Second, universities have developed in ways that undermine ministerial formation. Administration has grown exponentially during the past 30 years, forcing theological colleges either to hire an increasing number of administrators or require teaching staff to undertake additional administrative work. The institutional culture to which theological colleges must conform are increasingly imposed by modern universities rather than fostered by the Church. This isn’t helped by the antipathy of some universities toward theological colleges.

Thus, after almost five years of involvement in residential ministerial formation, I have reluctantly reached the conclusion that they, in most instances, can no longer best serve the Church’s needs. They lack the support of the Church, face debilitating financial and administrative demands, and are required to conform to the expectations of contemporary academic institutions rather than to the needs of the Church for a well-formed ministry. Many of them are taken seriously neither by the Church they serve nor the universities on which they depend. That can’t be healthy.

What then should the Church do? Let’s start with the basics. The primary requirement for ministerial training is to form clergy deeply within the Christian tradition (by which I mean the stories, teachings, symbols, and practices). There’s little point in teaching techniques and skills if ordinands haven’t been first immersed in Scripture, theology, and prayer. They need to be immersed in Scripture’s narrative, Christian history, doctrine, and a life of prayer so that a Christian ethos becomes second nature to them. Think of this as a process of naturalization.

Second, formation for ministry needs again to be located firmly within the wider Church rather than apart from it. Ministerial formation needs to be ecclesial more than academic. I think mixed-mode and context-modes of training are correct in this respect. But this doesn’t mean they should sit light to theology. As conceived today, context-based formation undervalues theological formation and keeps ordinands in silos. Theological formation is properly a corporate activity and requires ordinands having time together to discuss and argue about the ideas they’re encountering. Furthermore, the current system often lacks the quality controls for placement supervisors and training incumbents. Corporate formation within the context of the life of the Church with proper supervision would benefit both ordinands and the Church.

There needs to be an honest and thorough reassessment of the curriculum. I wrote a paper years ago in which I proposed our taking a page from Aristotle by distinguishing more clearly between three areas of formation: theoría, praxis, and techné.

Knowledge (theoría) is the underlying Christian narrative and imaginary that (1) gives character and substance to the Church’s identity, (2) produces a distinctly Christian ministry, and (3) forms the character and qualities of individuals preparing for ministry. In broad terms, knowledge comprises Scripture, tradition (understood as doctrine and history), and reason (understood as a capacity for critical thinking and reflection).

Essential practices (praxis) are the established ways in which theological knowledge is enacted through, for example, pastoral care, worship, preaching, mission, and catechesis. These are the primary means of expressing the Church’s narrative and imaginary to convey the faith, enable local churches to form individuals within the body of Christ, proclaim the gospel to the world, and engage with contemporary society.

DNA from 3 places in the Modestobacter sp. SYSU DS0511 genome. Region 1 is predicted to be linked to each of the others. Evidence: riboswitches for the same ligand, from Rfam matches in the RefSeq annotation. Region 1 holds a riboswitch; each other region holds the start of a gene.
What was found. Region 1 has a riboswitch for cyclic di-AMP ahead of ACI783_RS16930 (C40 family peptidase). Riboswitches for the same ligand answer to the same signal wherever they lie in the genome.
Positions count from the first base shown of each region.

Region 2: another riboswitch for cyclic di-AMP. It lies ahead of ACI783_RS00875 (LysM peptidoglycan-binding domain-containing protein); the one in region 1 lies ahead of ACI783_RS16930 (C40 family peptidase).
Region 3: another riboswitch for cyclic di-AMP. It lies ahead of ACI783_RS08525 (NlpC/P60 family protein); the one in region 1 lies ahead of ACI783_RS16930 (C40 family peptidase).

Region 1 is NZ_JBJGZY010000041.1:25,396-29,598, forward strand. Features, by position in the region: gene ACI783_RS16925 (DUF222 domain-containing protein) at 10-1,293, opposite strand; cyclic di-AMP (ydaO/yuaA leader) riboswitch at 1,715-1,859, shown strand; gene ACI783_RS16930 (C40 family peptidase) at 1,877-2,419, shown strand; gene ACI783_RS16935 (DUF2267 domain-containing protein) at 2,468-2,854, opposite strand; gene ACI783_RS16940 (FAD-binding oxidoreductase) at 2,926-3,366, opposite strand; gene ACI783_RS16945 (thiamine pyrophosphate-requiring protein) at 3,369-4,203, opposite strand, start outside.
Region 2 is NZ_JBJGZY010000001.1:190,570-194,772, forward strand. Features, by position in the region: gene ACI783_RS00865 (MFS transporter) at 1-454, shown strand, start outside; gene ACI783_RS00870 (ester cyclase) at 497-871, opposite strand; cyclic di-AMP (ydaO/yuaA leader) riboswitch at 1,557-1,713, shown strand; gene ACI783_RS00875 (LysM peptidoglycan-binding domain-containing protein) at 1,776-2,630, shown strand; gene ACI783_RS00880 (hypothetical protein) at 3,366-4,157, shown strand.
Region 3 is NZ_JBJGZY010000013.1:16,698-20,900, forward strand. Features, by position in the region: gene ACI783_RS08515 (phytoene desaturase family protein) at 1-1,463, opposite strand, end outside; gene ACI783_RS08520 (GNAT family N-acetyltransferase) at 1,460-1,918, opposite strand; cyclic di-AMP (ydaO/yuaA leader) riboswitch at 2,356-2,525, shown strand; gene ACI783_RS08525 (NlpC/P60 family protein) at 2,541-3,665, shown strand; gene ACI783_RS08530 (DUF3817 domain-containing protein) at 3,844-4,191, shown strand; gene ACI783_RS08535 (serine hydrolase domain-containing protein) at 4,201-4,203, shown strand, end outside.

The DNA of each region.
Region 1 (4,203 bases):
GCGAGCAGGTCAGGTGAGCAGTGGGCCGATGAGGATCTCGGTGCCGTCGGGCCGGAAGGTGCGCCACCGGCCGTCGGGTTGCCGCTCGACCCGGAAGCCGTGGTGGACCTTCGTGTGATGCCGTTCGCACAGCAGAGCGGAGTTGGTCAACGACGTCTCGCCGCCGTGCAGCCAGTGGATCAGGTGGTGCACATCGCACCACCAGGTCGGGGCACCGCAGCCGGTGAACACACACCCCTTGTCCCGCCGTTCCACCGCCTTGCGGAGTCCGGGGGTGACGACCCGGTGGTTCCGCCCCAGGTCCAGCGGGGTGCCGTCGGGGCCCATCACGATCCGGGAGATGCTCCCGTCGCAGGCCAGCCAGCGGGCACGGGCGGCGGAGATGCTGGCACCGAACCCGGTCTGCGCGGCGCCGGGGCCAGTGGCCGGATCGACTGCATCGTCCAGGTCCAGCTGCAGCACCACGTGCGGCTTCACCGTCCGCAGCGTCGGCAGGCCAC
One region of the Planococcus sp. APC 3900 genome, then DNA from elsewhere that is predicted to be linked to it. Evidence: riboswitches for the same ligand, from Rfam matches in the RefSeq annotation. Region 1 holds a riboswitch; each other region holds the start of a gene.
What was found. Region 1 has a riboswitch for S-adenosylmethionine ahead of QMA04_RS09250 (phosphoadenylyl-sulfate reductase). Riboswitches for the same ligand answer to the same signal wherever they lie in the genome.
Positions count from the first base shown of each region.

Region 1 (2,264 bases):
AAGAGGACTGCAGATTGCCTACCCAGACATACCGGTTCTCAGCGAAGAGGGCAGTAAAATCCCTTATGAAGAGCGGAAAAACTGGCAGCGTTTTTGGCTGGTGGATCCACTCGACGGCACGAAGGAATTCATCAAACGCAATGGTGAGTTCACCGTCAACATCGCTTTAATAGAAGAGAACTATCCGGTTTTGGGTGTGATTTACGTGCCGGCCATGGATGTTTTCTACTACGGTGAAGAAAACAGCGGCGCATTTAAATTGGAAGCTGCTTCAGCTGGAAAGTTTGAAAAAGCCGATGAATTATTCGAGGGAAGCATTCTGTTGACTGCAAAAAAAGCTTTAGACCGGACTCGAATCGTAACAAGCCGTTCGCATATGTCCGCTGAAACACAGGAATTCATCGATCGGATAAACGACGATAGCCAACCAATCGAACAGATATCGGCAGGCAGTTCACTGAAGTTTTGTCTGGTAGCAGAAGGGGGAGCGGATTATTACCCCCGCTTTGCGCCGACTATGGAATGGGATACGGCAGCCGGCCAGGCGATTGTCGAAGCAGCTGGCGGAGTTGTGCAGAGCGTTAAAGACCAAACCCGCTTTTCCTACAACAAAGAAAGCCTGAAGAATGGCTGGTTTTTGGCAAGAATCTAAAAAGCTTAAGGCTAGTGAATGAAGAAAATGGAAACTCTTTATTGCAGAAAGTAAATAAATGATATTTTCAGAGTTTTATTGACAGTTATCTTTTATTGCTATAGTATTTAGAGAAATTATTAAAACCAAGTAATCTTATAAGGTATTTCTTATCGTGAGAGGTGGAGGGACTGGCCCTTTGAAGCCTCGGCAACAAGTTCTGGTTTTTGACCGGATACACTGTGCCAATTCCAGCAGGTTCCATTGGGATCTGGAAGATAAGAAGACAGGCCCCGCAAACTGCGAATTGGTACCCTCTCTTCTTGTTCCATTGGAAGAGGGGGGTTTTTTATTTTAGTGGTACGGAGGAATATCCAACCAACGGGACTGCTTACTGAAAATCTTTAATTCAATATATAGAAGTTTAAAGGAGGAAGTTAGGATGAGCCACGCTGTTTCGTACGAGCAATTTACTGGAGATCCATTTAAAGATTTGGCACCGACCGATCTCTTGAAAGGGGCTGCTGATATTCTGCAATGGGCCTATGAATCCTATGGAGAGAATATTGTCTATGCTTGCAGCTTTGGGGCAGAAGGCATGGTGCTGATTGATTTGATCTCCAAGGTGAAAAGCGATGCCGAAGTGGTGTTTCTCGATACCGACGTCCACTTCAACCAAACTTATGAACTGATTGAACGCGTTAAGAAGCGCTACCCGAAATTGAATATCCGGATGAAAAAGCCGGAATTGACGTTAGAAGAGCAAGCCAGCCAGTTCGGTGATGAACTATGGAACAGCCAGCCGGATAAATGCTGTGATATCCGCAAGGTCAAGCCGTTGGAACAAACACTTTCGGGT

Preferred techniques (techné) are the various methods for performing a specific ministry effectively. These practices are not essential to the core being of the ministry but may be generally useful for the competent conduct of that ministry.

In terms of theological education, knowledge is the engagement with the foundational narrative and imaginary upon which discipleship and ministry are built; essential practices are rooted in, develop from, and enact this knowledge. To be grounded solidly in such knowledge and practices represents what we mean by a formed ministry. Formed ministers are instructed in the preferred techniques of the Church for performing the ministry as part of wider ministerial strategies. A division of priorities in this way helps to bring shape to theological education: emphasis is placed on the essential knowledge and practices that deeply shape the character and conduct of ministers rather than on rationalized techniques and models that depend on knowledge and practice to be effective. The substance of the ministry needs to be formed and developed so that there is something upon which the preferred techniques may draw.

Although I wrote this during my second year of working at a theological college, I remain convinced that this is a helpful way of thinking about the formation of clergy. The most pressing need is for better formation in the first of these areas: a formation of the imagination. In my next and final instalment, I’ll suggest a way to undertake formation along these lines within the Church.


  1. I could not help but consider the secular world of advanced training, the Ph.D. I hold this in science from a top U.S. university. If I had not had strong essentials going into it, I would have been blown out of the water, so to speak. So when you wrote about the ministerial training working on what I consider the fundamentals of walking a Christian spiritual pathway, it sounded as if many students were not even prepared to enter a seminary. Are seminaries just desperate for people? I was saddened at the similarities of students being mis-treated by those in power. Bad enough in secular world, inexcusable in a world for Christ.